Keenly contested Maldives presidential vote begins
Polling began Saturday in the Maldives’ presidential vote, officials said, with incumbent Ibrahim Mohamed Solih facing a tough re-election bid.
Solih is seeking a second term in a poll that has turned into a referendum on his pursuit of renewed ties with India, the archipelago nation’s traditional benefactor.
About a quarter of the 574 polling booths are in the capital Male, with others on the chain of tiny coral islets scattered in a long line across the Indian Ocean, stretching for some 800 kilometres (500 miles).
“We saw dozens of people lining up even before the booths opened,” an election official at the Aminiya School polling booth in the capital said.
Just over 282,000 people are eligible to vote, with eight candidates in the running.
Convicted prisoners in the Maldives can vote but the most high-profile prisoner, opposition leader and former president Abdulla Yameen, has not registered to do so.
Yameen is serving an 11-year sentence following his corruption conviction in December.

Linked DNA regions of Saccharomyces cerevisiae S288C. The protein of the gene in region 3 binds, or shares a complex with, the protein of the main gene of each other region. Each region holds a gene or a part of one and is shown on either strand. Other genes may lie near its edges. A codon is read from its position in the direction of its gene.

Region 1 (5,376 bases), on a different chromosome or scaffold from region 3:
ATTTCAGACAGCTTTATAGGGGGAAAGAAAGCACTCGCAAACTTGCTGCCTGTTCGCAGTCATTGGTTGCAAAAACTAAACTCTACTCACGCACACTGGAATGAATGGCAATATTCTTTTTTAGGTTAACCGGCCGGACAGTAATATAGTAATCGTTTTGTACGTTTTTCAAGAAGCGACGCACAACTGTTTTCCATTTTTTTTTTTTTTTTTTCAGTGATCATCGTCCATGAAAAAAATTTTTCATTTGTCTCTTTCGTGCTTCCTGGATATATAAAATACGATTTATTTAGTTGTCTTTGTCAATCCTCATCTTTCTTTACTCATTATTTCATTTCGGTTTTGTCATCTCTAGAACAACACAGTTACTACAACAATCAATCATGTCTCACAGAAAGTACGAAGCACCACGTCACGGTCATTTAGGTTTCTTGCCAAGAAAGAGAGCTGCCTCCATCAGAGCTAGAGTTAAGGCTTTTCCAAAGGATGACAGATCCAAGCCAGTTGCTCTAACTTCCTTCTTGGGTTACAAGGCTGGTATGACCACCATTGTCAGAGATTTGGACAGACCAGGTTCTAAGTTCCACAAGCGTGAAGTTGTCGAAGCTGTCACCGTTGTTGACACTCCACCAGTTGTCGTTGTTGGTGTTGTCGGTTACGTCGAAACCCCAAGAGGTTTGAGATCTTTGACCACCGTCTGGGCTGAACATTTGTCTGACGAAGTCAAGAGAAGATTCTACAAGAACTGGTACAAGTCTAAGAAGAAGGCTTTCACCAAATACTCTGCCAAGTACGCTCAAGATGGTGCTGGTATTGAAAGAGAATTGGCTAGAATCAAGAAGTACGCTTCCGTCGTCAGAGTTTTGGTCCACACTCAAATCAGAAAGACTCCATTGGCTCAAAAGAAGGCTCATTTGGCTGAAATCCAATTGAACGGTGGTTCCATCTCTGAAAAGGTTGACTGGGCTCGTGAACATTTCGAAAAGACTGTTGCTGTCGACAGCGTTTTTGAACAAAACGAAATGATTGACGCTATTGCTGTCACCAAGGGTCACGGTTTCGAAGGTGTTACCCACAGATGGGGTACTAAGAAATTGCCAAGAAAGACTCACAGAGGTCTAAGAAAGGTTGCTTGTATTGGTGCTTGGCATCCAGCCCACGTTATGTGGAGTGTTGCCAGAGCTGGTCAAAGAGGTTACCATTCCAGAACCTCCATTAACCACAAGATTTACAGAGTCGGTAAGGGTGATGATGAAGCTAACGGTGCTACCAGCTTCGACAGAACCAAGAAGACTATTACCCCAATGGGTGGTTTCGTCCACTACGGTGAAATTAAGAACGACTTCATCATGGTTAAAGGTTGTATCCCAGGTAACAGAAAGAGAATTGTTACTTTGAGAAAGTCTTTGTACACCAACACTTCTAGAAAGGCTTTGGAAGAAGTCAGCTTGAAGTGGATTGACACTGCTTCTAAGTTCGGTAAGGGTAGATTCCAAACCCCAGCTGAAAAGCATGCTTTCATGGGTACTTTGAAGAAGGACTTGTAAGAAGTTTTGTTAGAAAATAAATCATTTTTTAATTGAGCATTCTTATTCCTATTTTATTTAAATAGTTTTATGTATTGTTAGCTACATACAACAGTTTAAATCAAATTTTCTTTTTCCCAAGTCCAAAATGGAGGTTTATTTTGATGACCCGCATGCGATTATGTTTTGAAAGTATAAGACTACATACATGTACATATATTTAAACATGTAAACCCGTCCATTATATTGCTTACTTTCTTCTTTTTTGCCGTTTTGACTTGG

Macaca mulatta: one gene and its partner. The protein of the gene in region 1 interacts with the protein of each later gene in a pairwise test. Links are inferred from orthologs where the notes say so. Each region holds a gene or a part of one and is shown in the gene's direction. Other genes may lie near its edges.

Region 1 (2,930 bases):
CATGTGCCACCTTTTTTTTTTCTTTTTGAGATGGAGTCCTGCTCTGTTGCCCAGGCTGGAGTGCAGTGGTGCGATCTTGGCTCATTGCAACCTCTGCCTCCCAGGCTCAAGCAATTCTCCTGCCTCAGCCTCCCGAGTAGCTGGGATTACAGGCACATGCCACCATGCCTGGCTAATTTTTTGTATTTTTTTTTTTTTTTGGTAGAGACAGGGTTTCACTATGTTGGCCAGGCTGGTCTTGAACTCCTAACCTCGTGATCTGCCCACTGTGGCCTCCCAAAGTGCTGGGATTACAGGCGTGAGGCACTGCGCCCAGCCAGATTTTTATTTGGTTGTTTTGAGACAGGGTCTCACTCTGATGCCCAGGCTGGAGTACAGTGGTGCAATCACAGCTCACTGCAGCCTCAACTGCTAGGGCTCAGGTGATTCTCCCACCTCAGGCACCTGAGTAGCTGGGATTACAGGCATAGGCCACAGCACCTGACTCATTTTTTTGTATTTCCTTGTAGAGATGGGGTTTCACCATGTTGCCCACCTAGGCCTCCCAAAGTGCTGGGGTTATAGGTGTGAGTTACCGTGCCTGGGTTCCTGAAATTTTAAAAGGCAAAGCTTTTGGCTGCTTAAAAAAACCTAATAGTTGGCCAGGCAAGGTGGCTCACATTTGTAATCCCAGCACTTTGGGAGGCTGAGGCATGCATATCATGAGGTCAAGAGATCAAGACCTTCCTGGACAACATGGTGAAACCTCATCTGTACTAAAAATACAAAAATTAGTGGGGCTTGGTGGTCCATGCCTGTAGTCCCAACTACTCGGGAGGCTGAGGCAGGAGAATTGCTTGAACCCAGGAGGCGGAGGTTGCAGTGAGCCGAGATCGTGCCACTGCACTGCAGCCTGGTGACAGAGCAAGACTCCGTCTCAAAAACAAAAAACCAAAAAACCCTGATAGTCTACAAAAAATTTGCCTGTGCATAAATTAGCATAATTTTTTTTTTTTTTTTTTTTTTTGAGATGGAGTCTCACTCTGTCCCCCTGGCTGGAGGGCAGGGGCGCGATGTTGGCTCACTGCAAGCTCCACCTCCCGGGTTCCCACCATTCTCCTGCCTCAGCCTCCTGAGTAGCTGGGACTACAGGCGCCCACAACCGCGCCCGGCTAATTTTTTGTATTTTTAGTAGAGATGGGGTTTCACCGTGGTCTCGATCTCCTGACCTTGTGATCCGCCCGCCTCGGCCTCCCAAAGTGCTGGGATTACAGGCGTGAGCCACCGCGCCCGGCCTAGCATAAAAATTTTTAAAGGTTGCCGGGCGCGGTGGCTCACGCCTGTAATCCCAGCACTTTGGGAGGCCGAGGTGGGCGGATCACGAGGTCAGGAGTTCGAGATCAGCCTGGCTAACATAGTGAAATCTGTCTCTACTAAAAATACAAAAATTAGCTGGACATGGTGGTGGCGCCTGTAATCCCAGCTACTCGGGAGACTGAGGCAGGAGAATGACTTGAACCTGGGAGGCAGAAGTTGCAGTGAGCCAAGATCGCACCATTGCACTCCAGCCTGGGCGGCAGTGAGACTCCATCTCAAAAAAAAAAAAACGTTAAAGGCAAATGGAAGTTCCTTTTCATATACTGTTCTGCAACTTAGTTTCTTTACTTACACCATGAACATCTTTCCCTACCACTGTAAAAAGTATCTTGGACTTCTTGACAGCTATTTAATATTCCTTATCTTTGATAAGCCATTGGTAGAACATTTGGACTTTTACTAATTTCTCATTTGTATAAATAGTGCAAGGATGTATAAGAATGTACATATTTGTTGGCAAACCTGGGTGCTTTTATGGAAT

Solih is facing stiff competition from Yameen’s proxy, Mohamed Muizzu, mayor of Male.
Solih polled 58.3 percent at the previous election, but this time his party has split, with another candidate in the running.
After his shock victory in 2018, Solih moved swiftly to repair relations with New Delhi strained under Yameen, who banked on China for loans and diplomatic support.
During his autocratic five-year tenure, Yameen borrowed heavily from China for construction projects, making the nation — better known for upscale beach tourism and celebrity travellers — a hotbed of geopolitical rivalry.
The elections commission urged citizens to vote early, although polling will run for eight hours.
Election officials said they expected results to be announced late Sunday.
If no candidate wins a majority of votes, a run-off is scheduled for September 30.
Balloting also takes place in overseas locations with large Maldivian populations, such as Trivandrum in the southern Indian state of Kerala, as well as in the capitals of Malaysia, Sri Lanka, Britain and the United Arab Emirates.
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